I fingered the money in my pocket, just a few bills and some coins, but enough to have a couple of Marks left over. I smiled in anticipation. I knew exactly what I would buy with those extra Marks. I headed up my street and turned down a narrow road that led me up a hill towards the town square. My shoes made a satisfying tromping noise on the cobblestones as I wove through the old buildings to the small bakery tucked at the edge of the square. I looked up at the tall houses to see window boxes snuggled in between old shutters, overflowing with bright, red geraniums. Their long tendrils hung lazily over the sides, crowded with bright, green leaves.
Looking ahead, I
could see the open square: an empty gathering place with picnic tables,
always crowded on weekends in the fall when Oktoberfest was in full
swing. Along the edges of the square were all of my favorite stops: the
Gausthaus that served spicy goulash soup and huge cuts of breaded
schnitzel paired with fluffy, handmade spaetzle; the gelato shop shining
with rows of aluminum bins, packed with a rainbow of creamy colors; the
narrow gift shop crowded with stickers, cards, pens, clips and
desirably useless gadgets of all sorts.
And then there was the bakery.
storefront was lined with windows just begging to be leaned upon by
passers-by who fell into a food trance at the sight of golden apple
strudels, stacked chocolate cakes, twisted egg breads, pyramids of sweet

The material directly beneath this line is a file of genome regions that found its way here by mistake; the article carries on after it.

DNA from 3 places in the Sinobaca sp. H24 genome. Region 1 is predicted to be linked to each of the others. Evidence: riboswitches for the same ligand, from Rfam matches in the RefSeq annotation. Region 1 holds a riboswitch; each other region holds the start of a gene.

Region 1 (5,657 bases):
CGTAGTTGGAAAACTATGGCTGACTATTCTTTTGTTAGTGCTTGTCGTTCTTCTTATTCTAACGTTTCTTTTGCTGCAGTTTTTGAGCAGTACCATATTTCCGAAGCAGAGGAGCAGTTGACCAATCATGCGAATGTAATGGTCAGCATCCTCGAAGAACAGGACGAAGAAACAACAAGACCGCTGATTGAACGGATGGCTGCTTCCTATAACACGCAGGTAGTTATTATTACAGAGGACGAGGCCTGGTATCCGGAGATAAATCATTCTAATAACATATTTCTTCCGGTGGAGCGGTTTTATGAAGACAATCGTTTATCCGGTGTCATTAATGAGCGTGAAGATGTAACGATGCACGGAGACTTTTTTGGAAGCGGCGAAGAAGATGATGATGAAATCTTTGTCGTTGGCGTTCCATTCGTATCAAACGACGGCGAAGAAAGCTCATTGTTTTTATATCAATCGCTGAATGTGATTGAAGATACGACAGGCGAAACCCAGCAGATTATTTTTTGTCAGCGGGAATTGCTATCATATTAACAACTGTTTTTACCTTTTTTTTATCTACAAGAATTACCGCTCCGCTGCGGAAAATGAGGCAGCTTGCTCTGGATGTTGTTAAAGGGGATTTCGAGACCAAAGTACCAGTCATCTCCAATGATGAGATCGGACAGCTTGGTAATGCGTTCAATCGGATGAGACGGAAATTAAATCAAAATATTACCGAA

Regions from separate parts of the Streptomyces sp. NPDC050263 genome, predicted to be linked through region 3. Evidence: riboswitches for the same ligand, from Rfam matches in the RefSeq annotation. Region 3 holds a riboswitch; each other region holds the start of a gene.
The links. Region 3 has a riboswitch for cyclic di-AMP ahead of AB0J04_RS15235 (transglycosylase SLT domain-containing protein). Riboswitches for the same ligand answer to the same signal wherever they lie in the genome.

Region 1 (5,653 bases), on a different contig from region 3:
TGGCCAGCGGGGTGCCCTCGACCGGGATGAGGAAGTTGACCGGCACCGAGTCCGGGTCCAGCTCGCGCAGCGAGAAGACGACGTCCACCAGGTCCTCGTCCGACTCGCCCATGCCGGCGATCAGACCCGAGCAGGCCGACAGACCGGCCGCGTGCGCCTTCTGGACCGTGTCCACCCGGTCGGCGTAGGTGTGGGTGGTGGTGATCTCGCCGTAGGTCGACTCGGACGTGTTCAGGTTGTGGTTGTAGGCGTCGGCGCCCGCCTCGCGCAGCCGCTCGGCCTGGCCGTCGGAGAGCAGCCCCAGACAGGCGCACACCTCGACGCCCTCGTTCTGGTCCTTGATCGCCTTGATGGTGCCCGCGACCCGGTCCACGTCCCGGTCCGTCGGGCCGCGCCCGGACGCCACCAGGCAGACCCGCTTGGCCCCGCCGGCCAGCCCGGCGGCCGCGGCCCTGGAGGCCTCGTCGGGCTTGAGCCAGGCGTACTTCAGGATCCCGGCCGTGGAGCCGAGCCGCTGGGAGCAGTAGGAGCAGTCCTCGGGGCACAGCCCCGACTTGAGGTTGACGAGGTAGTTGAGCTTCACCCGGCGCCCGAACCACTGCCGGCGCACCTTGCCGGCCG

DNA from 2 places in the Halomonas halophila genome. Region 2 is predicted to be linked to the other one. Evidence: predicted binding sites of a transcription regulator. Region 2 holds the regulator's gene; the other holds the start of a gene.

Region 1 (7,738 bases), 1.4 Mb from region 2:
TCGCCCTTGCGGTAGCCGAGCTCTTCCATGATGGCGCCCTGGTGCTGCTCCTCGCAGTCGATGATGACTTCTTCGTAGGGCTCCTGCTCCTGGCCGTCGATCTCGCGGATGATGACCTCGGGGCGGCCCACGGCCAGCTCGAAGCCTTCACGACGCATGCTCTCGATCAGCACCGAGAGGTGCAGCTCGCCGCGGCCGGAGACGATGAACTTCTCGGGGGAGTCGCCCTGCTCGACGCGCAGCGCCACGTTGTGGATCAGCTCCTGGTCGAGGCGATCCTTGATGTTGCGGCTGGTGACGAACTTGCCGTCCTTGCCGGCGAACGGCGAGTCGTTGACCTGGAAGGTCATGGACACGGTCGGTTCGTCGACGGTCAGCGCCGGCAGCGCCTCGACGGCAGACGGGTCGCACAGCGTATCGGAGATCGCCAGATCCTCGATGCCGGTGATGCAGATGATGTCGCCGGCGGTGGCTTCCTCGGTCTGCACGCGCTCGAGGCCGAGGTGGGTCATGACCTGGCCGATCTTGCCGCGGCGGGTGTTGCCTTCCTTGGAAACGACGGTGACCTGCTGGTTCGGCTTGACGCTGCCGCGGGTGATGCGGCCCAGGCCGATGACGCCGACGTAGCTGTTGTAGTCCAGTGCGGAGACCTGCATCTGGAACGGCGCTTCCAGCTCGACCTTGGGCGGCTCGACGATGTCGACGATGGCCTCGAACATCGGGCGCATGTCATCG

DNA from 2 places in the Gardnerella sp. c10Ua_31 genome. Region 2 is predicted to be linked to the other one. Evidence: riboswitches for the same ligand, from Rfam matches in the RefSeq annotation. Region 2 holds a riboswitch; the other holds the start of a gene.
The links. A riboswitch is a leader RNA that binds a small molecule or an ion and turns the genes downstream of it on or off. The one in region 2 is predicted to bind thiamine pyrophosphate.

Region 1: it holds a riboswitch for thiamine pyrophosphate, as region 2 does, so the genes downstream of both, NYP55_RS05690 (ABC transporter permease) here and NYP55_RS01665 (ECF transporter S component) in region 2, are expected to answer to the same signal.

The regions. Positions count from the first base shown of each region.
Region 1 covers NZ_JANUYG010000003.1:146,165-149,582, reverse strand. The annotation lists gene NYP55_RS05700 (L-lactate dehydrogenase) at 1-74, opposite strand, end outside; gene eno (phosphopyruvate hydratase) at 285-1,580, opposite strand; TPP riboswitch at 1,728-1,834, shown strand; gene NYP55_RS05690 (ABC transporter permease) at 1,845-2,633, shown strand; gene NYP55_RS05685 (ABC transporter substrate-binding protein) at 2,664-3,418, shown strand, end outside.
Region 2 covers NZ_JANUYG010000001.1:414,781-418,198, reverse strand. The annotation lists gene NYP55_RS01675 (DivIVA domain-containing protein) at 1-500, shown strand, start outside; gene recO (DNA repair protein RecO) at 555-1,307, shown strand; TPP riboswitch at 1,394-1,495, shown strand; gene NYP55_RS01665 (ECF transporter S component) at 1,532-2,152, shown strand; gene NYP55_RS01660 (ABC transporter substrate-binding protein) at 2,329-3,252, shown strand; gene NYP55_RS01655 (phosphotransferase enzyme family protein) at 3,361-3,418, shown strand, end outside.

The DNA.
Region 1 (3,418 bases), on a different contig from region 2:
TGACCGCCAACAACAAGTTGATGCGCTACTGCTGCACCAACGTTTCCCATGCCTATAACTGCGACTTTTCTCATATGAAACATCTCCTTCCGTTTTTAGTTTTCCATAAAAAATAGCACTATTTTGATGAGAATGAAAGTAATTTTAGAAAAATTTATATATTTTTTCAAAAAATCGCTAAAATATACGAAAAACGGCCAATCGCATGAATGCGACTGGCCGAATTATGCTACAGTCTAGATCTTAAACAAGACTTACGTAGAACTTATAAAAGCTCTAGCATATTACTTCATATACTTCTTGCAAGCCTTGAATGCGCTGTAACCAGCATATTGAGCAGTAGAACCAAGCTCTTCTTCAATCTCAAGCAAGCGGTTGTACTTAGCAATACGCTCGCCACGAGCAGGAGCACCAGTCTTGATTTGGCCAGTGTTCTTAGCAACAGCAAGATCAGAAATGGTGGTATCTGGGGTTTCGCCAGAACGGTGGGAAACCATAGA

buns, creme-filled pastries, dark loaves of sturdy rye and almond tarts
loaded with homemade jam. Once inside, the counter of glass cases revealed an
endless array of pastries, while shelves on the wall behind were stacked
with fresh loaves of bread - some hearty and crusty to sop up the
juices of a good roast and others delicate and sweet to nibble on with a
cup of strong coffee.
Mom sent me to get a nice loaf
for dinner - something with a good personality that's soft inside with a
crust that will crack and flake when you tear into it. As an added
bonus, she gave me a little extra to get something sweet. Now you may
be thinking that with such an overwhelming variety of options, I might
agonize over which pastry or tart to choose.
You would be wrong.
I coveted one pastry over all others.
I anxiously searched
through the glass cases. And then, I found it. Light, fluffy chocolate
cream slathered thickly between two triangular pastry cookies - piped
choux paste baked to golden perfection. But wait - there's more! Each
corner was then dipped in bittersweet chocolate to create the perfect
pastry: creamy, crunchy, chocolaty heaven. My mouth watered at the
sound of the thin, waxed paper crinkling around the large sandwich
cookie. Fortunately, I remembered my task and selected a fresh, round
loaf with a dark brown crust as well.
I barely stepped out of the bakery before I reached into the
bag. The first bite stopped me in my tracks. I had to stand still to
savor each layer and catch each precious crumb. If I had the willpower
to make it home, a glass of cold milk would be the perfect companion.
But it never happened.
I remember the look, the smell, the taste of that sandwich cookie as
if I devoured one just yesterday, but, in reality, my last trip to the
bakery was in 1989. My father was stationed in Germany, which brought
us to the town of Oppenheim, right along the banks of the Rhine River.
One of many food memories of our three year stay in the country, this
one remains one of the most vivid. I don't know if that bakery is still
there, nestled into the corner of the small town square, but I often
dream of returning to get just one more chocolate cream triangle cookie,
dipped in bittersweet goodness...who am I kidding? I would get at least a dozen to tide me over until my next trip....the next day.